Kiki Vandeweghe: More Than Just a Scoring Machine, 1986

[After 10 seasons in Portland, Jack Ramsay wanted out. His Trail Blazers finished off the 1985-86 regular season in disastrous fashion, dropping twelve-straight contests. The talk radio stations blamed Ramsay, and he blamed the front office for succumbing to the marketing department and statistical hokum. “There were people working for us who were doing statistical analysis and trying to tell me which players to use,” said Ramsay of his introduction to the analytics revolution to come.  “I didn’t like that.”

By May 1986, the Legend had stepped down with a year left on his contract. His replacement: Mike Schuler, a former assistant to Don Nelson and his Milwaukee Bucks. “Having the opportunity to coach the Portland Trail Blazers is the biggest and greatest thing that’s ever happened to me,” the 45-year-old Schuler declared. “No team in the NBA will be better prepared than our team, and no team in the NBA will play harder than our team.” Schuler expected most of the hard play from the defensive end, and that had many wondering whether the team’s offensive-minded acquisition Kiki Vandeweghe wouldn’t last long in a Blazer uniform.

This article, from Al Crombie of the Vancouver (WA) Columbian, questioned that logic, and rightfully so. During the 1986-87 season, Vandeweghe would thrive, topping Portland in scoring (26.9 ppg) and minutes played (38.3 per game). Unlike the year before, the Blazers would finish strong, compiling a 49-33 record and claiming second place in the Pacific Division. Though the Blazers would fall to Houston in the first round of the playoffs, morale would remain high. To quote the team’s other superstar Clyde Drexler, “We had transformed ourselves from a team that had no identity to one on the verge of great things.” This article appeared in Hoop Magazine in late 1986.]

During the summer, it appeared the Portland Trail Blazers were intent on bringing together the NBA’s “Odd Couple” for the 1986-87 season.

With a cry of “Defense!” they hired Milwaukee Bucks assistant Mike Schuler as head coach. 

And then they signed Kiki Vandeweghe, who personifies offense, to a new six-year contract. 

But instead of an Odd Couple, the Blazers think they’ve found basketball harmony. After watching tapes of the Blazers’ 1985-86 season, Schuler made this admiring appraisal of Vandeweghe: “A scoring machine.”

Although claiming to take the Portland job with no preconceptions, Schuler admitted, “I only knew that people kept telling me he was not a good defensive player.” Schuler has confirmed his initial impression regarding Kiki’s offense, but takes exception to the analysis by Vandeweghe’s critics concerning his defense. 

“Since the first day of Fall camp, I have not seen him not play well,” Schuler says. “He was the most improved player in our camp. I think my system of defense helps him, and we know who our scorers are. They’ll get their opportunities.”

Vandeweghe, in his seventh NBA season, likes his role in Schuler’s scheme of basketball. “I guess you’d have to say defense may be the weakest part of my game,” he acknowledges, “but it was never criticized until I got to the Denver Nuggets. At UCLA, I earned my playing time with defense and rebounding.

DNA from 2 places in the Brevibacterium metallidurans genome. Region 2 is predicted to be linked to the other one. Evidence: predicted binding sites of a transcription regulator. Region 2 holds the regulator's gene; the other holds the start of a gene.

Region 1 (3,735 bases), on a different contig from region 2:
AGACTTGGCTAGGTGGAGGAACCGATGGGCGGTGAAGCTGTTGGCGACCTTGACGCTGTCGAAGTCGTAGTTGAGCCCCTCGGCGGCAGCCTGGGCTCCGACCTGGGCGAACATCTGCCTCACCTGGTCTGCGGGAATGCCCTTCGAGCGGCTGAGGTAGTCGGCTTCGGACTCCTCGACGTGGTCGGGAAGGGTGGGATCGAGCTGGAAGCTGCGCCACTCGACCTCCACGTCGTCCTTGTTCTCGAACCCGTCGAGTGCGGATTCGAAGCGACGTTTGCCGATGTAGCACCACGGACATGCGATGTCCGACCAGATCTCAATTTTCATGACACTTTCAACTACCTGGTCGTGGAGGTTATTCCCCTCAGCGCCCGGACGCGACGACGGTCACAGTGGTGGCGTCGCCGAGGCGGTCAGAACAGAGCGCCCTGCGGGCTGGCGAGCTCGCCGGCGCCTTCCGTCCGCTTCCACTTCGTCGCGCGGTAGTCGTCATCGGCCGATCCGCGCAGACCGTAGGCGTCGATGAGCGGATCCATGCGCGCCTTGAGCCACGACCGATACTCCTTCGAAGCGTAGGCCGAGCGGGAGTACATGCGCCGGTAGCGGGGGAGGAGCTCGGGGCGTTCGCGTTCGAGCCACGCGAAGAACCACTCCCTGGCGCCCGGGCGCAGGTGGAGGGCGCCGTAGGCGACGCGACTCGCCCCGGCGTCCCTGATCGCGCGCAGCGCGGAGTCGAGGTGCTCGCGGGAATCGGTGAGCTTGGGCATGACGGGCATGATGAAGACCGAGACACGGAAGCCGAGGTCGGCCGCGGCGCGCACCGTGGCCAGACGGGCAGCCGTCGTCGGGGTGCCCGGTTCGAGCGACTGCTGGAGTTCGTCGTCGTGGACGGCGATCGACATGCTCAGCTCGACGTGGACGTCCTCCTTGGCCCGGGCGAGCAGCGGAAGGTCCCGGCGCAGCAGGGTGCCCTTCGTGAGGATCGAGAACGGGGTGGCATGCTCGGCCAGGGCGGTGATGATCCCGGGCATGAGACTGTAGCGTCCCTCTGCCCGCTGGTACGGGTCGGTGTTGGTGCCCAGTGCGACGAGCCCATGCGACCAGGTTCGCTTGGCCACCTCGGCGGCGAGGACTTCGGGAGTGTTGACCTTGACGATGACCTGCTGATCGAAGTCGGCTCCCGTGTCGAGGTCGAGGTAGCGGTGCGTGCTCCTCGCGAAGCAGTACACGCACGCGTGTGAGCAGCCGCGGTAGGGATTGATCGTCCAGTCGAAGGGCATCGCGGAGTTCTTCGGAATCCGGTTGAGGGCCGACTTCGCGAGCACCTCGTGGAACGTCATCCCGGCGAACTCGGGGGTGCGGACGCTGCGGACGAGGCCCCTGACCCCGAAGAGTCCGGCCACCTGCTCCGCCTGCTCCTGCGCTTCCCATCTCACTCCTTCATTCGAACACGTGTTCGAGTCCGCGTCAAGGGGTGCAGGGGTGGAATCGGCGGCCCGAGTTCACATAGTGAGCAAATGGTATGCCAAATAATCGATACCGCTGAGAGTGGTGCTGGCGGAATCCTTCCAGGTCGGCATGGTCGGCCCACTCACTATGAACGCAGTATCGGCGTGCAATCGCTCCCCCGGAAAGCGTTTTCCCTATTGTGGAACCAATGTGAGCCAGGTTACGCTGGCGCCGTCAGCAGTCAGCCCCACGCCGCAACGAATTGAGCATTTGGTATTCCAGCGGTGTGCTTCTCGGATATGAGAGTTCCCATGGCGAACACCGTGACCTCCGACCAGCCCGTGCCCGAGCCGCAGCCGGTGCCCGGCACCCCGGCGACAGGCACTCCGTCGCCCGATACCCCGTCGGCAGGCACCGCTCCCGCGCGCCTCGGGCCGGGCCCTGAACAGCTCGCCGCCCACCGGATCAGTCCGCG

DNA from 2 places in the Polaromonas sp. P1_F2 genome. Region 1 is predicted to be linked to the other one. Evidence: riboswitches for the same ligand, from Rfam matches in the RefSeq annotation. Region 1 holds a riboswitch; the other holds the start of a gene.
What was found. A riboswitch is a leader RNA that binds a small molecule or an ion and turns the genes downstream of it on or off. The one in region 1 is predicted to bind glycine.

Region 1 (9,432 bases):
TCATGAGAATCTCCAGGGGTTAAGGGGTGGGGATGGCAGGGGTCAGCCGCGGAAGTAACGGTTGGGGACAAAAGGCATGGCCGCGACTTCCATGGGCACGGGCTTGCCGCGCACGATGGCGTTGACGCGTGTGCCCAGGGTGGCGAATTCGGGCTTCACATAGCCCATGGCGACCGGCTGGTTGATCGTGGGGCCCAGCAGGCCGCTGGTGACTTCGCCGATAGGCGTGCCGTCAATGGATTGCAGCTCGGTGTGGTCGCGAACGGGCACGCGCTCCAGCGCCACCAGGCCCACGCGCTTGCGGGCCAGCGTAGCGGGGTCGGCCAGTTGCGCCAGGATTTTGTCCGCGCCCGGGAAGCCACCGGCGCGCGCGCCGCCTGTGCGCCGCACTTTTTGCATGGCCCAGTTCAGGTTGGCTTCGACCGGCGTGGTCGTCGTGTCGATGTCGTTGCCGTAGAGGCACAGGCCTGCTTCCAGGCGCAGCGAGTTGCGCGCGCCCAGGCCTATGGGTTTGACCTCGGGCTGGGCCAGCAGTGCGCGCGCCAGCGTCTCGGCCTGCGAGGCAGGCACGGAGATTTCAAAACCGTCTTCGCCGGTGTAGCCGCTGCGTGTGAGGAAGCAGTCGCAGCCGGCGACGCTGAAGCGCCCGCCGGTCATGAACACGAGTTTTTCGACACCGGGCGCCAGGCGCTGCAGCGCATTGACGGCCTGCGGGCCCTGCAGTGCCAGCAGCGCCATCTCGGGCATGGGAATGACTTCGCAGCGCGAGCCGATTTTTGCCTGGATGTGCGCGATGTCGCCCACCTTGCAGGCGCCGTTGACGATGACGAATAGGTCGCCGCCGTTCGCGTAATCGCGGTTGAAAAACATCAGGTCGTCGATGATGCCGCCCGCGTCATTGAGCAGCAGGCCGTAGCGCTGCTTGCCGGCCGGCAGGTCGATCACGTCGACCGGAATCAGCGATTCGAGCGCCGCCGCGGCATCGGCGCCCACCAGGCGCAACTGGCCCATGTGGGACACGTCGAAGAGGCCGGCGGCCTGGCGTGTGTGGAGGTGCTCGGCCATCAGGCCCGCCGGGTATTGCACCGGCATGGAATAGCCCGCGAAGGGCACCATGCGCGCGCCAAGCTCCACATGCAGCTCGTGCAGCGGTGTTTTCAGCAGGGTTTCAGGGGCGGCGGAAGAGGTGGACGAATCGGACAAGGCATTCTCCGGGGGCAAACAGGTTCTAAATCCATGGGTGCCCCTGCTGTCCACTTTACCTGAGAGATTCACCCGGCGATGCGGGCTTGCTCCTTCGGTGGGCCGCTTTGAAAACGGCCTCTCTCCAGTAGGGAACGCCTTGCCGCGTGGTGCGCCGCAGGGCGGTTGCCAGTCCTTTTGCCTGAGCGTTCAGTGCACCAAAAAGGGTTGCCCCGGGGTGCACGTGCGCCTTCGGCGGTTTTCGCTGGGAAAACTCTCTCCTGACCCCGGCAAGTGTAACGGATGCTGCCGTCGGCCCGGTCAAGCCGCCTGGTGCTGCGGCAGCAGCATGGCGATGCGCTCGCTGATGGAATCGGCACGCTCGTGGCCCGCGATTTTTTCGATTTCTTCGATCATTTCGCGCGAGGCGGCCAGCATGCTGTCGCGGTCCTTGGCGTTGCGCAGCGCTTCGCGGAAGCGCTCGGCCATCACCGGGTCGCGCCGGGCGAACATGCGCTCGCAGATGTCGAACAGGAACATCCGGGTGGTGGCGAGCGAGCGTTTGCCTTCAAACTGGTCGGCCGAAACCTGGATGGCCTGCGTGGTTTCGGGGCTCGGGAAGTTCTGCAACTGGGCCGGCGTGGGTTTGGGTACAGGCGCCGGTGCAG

“But at Denver we scored so many points—and so did the other guys—that people started saying I couldn’t play defense. I’m not going to make the NBA’s All-Defensive team, but I don’t think my defense is that bad, either.”

He thinks that once the “no defense” label was applied because of Denver’s emphasis on free-wheeling offense, the evolution of the NBA heightened that impression. “It seems like every team in the NBA has at least one outstanding scorer, and most of them happen to be playing small forward. I seemed to be matched up against one every time we went out on the court.

“I don’t think anyone in this league can stop a scorer one-on-one. I know I don’t think one defender can stop me from scoring.”

Although the Trail Blazers made the playoffs, last season was a disappointing one for Vandeweghe. “When Sam Bowie was lost for the season with his leg injury, and Kenny Carr’s knees hobbled him, we really lost the inside defensive strength of the team,” he says. 

“I worked hard on my defense and rebounding, and Coach Jack Ramsay complimented me on my progress at the end of the season. But we had so many injuries, we really never were the team we might have been. Again, this year I’ll put the emphasis on improving my defensive play.” 

“We don’t expect miracles,” Bucky Buckwalter, the chief of Blazer basketball operations warned. “With a new coach, a new system, and a lot of new players, it will take time for everything to fit into place.”

But Vandeweghe began to enjoy his role in Schuler’s system even before the preseason schedule was completed. Against the Sacramento Kings, he was the familiar scoring machine—31 points on 13-for-16 shooting and 5-for-5 from the free-throw line in 26 minutes, at one time hitting 11 consecutive shots from the floor. In that time, he also had four rebounds and two steals, as he helped frustrate the Kings’ offensive schemes. 

The Blazer defense will trigger the offense, Vandeweghe says, and his points will come out of the flow of the game. He won’t have to look for shots. 

Vandeweghe feels comfortable in the new system, playing for his third coach in the NBA. He’s seen both his own role and the NBA change during his six seasons in the league. “I think any team now needs two big guys, two swingmen, and a big guard to compete successfully. Small forwards in the NBA now are guys 6-foot-8 to 6-foot-11, who can shoot the outside shot, are quick, and can run the floor. I’m really becoming a third guard rather than a forward.